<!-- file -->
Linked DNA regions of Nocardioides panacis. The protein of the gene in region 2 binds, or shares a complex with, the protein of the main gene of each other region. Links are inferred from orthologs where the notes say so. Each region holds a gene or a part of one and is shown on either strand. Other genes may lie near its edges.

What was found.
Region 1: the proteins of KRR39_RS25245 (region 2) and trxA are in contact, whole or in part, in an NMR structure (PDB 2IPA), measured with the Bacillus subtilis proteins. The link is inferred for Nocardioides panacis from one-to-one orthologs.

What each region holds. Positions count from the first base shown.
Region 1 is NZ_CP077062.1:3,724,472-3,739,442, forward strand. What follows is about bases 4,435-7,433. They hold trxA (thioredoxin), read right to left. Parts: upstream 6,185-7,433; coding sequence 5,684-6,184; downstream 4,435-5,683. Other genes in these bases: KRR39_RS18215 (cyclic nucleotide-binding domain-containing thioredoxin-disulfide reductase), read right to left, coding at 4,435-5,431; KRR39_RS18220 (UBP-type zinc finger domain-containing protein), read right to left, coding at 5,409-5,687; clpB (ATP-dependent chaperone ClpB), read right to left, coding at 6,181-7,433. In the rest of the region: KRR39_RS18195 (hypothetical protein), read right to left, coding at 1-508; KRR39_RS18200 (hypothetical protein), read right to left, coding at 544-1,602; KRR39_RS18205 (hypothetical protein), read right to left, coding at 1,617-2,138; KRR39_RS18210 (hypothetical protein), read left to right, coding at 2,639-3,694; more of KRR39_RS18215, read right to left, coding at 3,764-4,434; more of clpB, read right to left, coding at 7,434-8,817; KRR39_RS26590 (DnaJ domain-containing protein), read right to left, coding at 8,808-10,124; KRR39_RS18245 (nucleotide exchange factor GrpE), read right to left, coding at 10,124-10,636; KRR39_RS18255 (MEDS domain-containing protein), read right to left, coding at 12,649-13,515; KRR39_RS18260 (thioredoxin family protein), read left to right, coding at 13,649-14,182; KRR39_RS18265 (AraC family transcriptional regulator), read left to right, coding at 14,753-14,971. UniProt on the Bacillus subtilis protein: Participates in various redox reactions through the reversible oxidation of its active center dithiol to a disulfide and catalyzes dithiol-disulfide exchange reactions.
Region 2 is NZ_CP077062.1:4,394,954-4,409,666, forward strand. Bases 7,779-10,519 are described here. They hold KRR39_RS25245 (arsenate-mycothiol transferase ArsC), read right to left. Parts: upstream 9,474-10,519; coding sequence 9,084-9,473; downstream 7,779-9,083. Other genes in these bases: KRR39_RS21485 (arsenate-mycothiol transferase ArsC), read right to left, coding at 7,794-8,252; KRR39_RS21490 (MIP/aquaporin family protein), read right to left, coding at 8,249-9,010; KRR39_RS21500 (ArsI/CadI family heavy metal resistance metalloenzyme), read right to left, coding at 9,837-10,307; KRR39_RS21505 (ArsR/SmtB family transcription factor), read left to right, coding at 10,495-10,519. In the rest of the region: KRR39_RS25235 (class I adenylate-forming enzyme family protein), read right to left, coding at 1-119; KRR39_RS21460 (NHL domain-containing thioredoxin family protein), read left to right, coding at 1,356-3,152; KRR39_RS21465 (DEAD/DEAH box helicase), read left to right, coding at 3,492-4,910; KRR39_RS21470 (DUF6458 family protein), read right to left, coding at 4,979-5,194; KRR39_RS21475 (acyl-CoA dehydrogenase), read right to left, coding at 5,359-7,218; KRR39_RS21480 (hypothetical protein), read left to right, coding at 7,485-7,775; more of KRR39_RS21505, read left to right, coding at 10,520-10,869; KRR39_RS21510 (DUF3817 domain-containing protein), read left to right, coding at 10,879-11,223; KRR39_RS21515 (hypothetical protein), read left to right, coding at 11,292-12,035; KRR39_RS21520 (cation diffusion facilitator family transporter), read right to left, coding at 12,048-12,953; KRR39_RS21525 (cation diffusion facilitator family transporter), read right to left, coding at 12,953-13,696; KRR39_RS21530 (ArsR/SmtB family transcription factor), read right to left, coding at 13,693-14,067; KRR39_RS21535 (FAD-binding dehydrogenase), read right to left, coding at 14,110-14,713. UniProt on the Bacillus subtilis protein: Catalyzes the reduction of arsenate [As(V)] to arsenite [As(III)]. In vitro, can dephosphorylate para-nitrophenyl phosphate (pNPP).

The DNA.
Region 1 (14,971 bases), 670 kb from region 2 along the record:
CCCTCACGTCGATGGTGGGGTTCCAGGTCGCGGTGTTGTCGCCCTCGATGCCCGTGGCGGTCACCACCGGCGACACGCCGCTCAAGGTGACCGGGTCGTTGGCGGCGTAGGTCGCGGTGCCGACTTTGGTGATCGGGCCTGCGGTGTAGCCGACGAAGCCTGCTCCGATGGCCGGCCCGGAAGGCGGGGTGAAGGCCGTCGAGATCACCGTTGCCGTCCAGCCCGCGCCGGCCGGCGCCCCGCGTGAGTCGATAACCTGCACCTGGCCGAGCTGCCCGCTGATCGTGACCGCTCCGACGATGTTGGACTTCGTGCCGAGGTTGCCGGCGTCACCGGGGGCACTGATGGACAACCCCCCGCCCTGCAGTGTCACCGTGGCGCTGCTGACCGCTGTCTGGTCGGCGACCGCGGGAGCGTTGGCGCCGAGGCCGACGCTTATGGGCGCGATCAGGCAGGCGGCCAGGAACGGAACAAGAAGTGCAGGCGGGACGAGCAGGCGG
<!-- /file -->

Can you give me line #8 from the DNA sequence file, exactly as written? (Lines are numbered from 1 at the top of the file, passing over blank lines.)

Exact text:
Region 1 (14,971 bases), 670 kb from region 2 along the record: